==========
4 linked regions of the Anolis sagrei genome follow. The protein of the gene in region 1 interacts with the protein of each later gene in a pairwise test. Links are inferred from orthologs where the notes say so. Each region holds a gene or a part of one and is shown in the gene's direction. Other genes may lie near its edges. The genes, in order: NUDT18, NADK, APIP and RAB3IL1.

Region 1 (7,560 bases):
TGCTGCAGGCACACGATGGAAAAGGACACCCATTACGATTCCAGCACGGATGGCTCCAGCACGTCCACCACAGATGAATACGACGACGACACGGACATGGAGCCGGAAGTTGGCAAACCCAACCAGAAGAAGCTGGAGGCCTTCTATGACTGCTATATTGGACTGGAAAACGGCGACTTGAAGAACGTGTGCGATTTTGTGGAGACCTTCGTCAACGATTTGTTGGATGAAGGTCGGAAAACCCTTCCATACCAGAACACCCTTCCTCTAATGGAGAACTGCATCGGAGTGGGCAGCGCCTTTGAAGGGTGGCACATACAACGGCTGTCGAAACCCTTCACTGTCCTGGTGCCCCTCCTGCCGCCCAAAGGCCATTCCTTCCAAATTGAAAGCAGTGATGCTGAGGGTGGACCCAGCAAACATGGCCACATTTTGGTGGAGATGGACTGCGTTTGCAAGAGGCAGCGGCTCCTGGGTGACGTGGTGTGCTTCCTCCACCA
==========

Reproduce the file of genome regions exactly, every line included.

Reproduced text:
4 linked regions of the Anolis sagrei genome follow. The protein of the gene in region 1 interacts with the protein of each later gene in a pairwise test. Links are inferred from orthologs where the notes say so. Each region holds a gene or a part of one and is shown in the gene's direction. Other genes may lie near its edges. The genes, in order: NUDT18, NADK, APIP and RAB3IL1.

Region 1 (7,560 bases):
TGCTGCAGGCACACGATGGAAAAGGACACCCATTACGATTCCAGCACGGATGGCTCCAGCACGTCCACCACAGATGAATACGACGACGACACGGACATGGAGCCGGAAGTTGGCAAACCCAACCAGAAGAAGCTGGAGGCCTTCTATGACTGCTATATTGGACTGGAAAACGGCGACTTGAAGAACGTGTGCGATTTTGTGGAGACCTTCGTCAACGATTTGTTGGATGAAGGTCGGAAAACCCTTCCATACCAGAACACCCTTCCTCTAATGGAGAACTGCATCGGAGTGGGCAGCGCCTTTGAAGGGTGGCACATACAACGGCTGTCGAAACCCTTCACTGTCCTGGTGCCCCTCCTGCCGCCCAAAGGCCATTCCTTCCAAATTGAAAGCAGTGATGCTGAGGGTGGACCCAGCAAACATGGCCACATTTTGGTGGAGATGGACTGCGTTTGCAAGAGGCAGCGGCTCCTGGGTGACGTGGTGTGCTTCCTCCACCA